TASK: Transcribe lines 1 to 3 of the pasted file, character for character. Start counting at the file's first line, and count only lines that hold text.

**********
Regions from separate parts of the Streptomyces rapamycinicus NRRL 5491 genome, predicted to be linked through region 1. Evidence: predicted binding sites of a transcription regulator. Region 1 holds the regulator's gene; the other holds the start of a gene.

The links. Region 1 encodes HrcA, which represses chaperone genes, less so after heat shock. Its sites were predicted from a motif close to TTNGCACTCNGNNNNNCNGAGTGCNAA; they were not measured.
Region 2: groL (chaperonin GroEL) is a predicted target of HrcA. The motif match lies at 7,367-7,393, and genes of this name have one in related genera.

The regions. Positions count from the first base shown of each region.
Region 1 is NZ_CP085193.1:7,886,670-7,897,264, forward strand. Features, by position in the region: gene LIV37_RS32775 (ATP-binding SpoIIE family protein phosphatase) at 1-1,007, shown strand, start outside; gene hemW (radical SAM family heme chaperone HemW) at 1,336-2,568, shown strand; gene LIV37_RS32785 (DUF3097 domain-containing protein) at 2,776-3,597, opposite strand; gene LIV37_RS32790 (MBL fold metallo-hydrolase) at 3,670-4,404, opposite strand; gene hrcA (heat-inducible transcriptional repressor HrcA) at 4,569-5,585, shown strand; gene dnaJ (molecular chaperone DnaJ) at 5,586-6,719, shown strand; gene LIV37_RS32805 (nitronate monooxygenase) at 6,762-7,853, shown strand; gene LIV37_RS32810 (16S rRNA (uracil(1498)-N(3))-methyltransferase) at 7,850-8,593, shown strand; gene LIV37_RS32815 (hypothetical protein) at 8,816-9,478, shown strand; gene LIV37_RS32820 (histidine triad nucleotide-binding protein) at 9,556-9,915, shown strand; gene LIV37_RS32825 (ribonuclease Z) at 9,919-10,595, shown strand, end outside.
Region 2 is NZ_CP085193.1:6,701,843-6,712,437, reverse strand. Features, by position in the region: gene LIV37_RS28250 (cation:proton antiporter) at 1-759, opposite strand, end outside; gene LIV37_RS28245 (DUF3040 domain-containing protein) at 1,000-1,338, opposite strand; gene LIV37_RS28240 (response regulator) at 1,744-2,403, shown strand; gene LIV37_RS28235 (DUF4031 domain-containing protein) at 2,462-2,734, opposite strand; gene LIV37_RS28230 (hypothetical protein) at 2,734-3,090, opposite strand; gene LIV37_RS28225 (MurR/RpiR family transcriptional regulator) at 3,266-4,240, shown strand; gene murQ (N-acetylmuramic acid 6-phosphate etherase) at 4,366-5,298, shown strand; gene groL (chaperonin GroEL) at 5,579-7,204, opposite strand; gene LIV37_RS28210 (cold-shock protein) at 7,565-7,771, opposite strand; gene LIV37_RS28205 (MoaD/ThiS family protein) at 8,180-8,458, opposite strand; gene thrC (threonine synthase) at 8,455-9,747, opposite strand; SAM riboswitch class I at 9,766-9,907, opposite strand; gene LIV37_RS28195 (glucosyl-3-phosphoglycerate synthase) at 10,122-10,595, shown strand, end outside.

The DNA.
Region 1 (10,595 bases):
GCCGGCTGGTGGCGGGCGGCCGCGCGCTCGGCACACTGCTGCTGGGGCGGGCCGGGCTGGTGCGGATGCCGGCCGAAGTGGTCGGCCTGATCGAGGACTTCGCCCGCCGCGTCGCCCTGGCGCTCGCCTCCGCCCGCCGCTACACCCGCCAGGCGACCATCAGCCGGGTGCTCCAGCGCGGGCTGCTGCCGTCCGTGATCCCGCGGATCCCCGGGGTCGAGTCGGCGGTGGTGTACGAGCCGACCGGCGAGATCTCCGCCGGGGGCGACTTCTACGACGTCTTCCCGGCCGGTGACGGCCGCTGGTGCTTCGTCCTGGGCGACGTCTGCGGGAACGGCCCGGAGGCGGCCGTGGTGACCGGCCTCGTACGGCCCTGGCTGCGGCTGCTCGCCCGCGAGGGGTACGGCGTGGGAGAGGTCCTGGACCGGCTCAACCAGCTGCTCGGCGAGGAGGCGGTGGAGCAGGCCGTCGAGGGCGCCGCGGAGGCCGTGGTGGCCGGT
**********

Regions from separate parts of the Streptomyces rapamycinicus NRRL 5491 genome, predicted to be linked through region 1. Evidence: predicted binding sites of a transcription regulator. Region 1 holds the regulator's gene; the other holds the start of a gene.

The links. Region 1 encodes HrcA, which represses chaperone genes, less so after heat shock. Its sites were predicted from a motif close to TTNGCACTCNGNNNNNCNGAGTGCNAA; they were not measured.
Region 2: groL (chaperonin GroEL) is a predicted target of HrcA. The motif match lies at 7,367-7,393, and genes of this name have one in related genera.